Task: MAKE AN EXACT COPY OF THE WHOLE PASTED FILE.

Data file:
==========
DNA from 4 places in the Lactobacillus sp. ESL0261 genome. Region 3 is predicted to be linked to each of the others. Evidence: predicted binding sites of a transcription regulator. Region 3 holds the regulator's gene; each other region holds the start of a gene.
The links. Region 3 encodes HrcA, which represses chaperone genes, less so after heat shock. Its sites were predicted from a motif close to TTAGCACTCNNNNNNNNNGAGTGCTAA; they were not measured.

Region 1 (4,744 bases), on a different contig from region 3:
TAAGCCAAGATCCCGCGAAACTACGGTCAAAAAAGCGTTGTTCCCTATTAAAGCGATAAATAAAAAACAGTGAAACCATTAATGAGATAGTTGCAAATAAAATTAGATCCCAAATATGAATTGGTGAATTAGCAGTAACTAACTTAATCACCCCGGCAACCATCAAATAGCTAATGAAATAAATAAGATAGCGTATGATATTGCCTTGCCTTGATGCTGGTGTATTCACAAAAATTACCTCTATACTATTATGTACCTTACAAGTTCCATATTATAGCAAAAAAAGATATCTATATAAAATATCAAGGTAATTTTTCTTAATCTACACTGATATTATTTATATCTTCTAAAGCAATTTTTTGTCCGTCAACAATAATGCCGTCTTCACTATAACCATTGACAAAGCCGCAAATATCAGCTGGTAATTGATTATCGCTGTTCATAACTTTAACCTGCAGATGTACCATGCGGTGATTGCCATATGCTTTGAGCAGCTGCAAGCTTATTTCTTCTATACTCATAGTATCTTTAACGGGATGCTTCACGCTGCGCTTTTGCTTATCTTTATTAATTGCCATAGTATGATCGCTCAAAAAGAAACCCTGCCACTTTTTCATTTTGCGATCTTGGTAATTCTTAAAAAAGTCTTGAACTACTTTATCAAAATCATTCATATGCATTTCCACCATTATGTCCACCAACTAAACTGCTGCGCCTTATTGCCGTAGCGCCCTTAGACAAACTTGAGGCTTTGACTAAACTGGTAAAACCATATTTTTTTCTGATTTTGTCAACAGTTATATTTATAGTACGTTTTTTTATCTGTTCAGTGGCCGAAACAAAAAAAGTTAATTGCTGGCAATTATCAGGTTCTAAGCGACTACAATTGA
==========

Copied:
DNA from 4 places in the Lactobacillus sp. ESL0261 genome. Region 3 is predicted to be linked to each of the others. Evidence: predicted binding sites of a transcription regulator. Region 3 holds the regulator's gene; each other region holds the start of a gene.
The links. Region 3 encodes HrcA, which represses chaperone genes, less so after heat shock. Its sites were predicted from a motif close to TTAGCACTCNNNNNNNNNGAGTGCTAA; they were not measured.

Region 1 (4,744 bases), on a different contig from region 3:
TAAGCCAAGATCCCGCGAAACTACGGTCAAAAAAGCGTTGTTCCCTATTAAAGCGATAAATAAAAAACAGTGAAACCATTAATGAGATAGTTGCAAATAAAATTAGATCCCAAATATGAATTGGTGAATTAGCAGTAACTAACTTAATCACCCCGGCAACCATCAAATAGCTAATGAAATAAATAAGATAGCGTATGATATTGCCTTGCCTTGATGCTGGTGTATTCACAAAAATTACCTCTATACTATTATGTACCTTACAAGTTCCATATTATAGCAAAAAAAGATATCTATATAAAATATCAAGGTAATTTTTCTTAATCTACACTGATATTATTTATATCTTCTAAAGCAATTTTTTGTCCGTCAACAATAATGCCGTCTTCACTATAACCATTGACAAAGCCGCAAATATCAGCTGGTAATTGATTATCGCTGTTCATAACTTTAACCTGCAGATGTACCATGCGGTGATTGCCATATGCTTTGAGCAGCTGCAAGCTTATTTCTTCTATACTCATAGTATCTTTAACGGGATGCTTCACGCTGCGCTTTTGCTTATCTTTATTAATTGCCATAGTATGATCGCTCAAAAAGAAACCCTGCCACTTTTTCATTTTGCGATCTTGGTAATTCTTAAAAAAGTCTTGAACTACTTTATCAAAATCATTCATATGCATTTCCACCATTATGTCCACCAACTAAACTGCTGCGCCTTATTGCCGTAGCGCCCTTAGACAAACTTGAGGCTTTGACTAAACTGGTAAAACCATATTTTTTTCTGATTTTGTCAACAGTTATATTTATAGTACGTTTTTTTATCTGTTCAGTGGCCGAAACAAAAAAAGTTAATTGCTGGCAATTATCAGGTTCTAAGCGACTACAATTGA